Academic journal article William and Mary Law Review

Obscured by Clouds: The Fourth Amendment and Searching Cloud Storage Accounts through Locally Installed Software

Academic journal article William and Mary Law Review

Obscured by Clouds: The Fourth Amendment and Searching Cloud Storage Accounts through Locally Installed Software

Article excerpt

TABLE OF CONTENTS  INTRODUCTION I.   BACKGROUND      A. A Reasonable Expectation of Privacy      B. General Fourth Amendment Challenges with         Computers II.  CLOUD STORAGE AND A REASONABLE EXPECTATION OF      PRIVACY      A. Is There a Reasonable Expectation to Begin With?         1. Positive Model of Privacy and the Electronic            Communications Privacy Act            a. Electronic Communication Services            b. Remote Computing Services         2. The Current Law's Future and Policy Judgments      B. The Third-Party Doctrine and Cloud Storage III. CLOUD STORAGE AND LOCAL SOFTWARE      A. Plain View      B. Exigent Circumstances IV.  A POSSIBLE SOLUTION CONCLUSION 

INTRODUCTION

Suppose the police suspect Winston of possessing child pornography on his computer. Acting on that suspicion, authorities secure a warrant to seize and search Winston's computer and all other digital storage mediums at his residence. However, when combing through the files stored on Winston's devices, the police find no trace of the illicit images.

To ensure that the search is thorough, law enforcement officers begin to open separate programs installed on the machine, searching for documents hidden within the applications. One program they open is Microsoft's OneDrive, (1) which provides a list of files that are stored in Winston's cloud storage account. The files, however, are not actually present on his computer's hard drive, or on any other storage medium he possesses. The police do this despite the fact that their warrant specifies only their right to search the contents of Winston's physical drive. Regardless, they can see the files available for download and they seize them anyway. Later, when checking the downloaded data, the police do not find any evidence of child pornography, but they do find documents incriminating Winston of another crime. As it turns out, Winston does not traffic child porn, but he was in fact committing bank fraud.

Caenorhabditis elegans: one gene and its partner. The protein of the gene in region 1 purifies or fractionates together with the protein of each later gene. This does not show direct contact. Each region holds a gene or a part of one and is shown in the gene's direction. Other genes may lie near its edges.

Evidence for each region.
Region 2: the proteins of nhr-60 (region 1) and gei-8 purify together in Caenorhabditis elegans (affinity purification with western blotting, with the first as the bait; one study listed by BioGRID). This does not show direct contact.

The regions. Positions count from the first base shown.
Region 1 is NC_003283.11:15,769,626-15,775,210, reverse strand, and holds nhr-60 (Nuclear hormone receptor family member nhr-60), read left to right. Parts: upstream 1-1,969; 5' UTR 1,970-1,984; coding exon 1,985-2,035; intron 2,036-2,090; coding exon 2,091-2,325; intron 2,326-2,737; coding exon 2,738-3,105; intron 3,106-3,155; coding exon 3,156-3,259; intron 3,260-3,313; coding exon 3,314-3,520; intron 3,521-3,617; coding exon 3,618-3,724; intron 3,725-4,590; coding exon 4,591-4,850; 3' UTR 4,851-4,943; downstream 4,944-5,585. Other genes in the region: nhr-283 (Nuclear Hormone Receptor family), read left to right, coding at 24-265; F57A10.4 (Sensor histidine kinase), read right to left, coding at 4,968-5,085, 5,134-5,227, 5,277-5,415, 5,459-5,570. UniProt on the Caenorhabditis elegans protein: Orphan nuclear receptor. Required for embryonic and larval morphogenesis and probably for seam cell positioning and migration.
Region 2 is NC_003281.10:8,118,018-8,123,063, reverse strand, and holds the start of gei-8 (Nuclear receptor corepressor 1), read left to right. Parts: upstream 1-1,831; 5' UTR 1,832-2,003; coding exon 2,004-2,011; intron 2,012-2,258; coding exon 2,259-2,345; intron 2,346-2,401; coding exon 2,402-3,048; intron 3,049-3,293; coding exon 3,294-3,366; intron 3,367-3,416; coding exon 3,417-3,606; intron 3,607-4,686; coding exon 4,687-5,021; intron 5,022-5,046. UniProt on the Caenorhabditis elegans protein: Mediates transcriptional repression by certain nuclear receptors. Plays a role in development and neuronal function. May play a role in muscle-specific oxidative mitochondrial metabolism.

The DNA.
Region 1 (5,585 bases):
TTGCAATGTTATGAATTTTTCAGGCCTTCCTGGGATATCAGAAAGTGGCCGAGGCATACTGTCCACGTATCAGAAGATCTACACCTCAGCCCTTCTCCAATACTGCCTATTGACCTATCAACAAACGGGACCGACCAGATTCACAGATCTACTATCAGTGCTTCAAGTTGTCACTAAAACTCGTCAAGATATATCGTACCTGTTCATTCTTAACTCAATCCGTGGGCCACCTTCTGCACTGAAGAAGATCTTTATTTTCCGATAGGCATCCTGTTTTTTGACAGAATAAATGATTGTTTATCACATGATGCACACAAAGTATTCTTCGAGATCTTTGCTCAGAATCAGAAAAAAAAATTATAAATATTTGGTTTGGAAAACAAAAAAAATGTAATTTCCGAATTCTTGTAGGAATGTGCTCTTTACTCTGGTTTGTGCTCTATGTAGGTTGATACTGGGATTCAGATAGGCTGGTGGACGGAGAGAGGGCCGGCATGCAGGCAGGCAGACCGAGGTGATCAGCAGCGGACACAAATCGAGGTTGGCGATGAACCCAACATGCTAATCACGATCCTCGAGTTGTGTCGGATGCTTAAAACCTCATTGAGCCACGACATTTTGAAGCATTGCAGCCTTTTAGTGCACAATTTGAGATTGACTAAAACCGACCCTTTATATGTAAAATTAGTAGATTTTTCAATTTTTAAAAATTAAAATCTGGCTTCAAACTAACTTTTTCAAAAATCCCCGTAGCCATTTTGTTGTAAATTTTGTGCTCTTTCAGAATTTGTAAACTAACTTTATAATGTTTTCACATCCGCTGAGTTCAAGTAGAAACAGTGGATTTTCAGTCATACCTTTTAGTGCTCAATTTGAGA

This seemingly small exploration might appear innocuous on its face, but it carries broad implications for search and seizure law in a digital environment. The warrant gave the police license to search files on Winston's computer and the storage media he owned, but in this instance they did not find incriminating data there. Instead, the police discovered evidence on a remote platform that Winston's computer could access, but the evidence was not stored on his actual computer.

The Fourth Amendment to the Constitution protects citizens against warrantless searches and seizures of their "homes, papers, and effects." (2) Nevertheless, this guarantee is not unconditional; the Supreme Court has recognized several exceptions. (3) Courts face the challenge of applying these standards as society and technology evolve beyond the immediate foresight of the Fourth Amendment's drafters. Winston's predicament highlights not only the general Fourth Amendment difficulties intrinsic to searching computers, but also the added complications of privacy and the Internet.

The aforementioned hypothetical dealt specifically with issues surrounding cloud computing. Cloud computing is a colloquial term for computer services provided remotely over the Internet, rather than by direct local access. (4) Cloud computing has both a private and a public form. A private cloud hosts services to a limited number of people, (5) whereas a public cloud is one offered through a third-party service to general consumers. (6) In particular, cloud storage is a term for storing data and files on remote drives. (7) A user essentially sends their files to another location where the files are redundantly preserved. (8)

Companies providing public cloud storage maintain user data on clusters of networked servers at off-site locations. (9) Users can upload data to cloud servers in various ways, including placing files in a folder that synchronizes with the storage service, (10) accessing the account directly from an Internet browser, or doing so through cloud-linked software installed on a computer. …

Search by... Author
Show... All Results Primary Sources Peer-reviewed

Oops!

An unknown error has occurred. Please click the button below to reload the page. If the problem persists, please try again in a little while.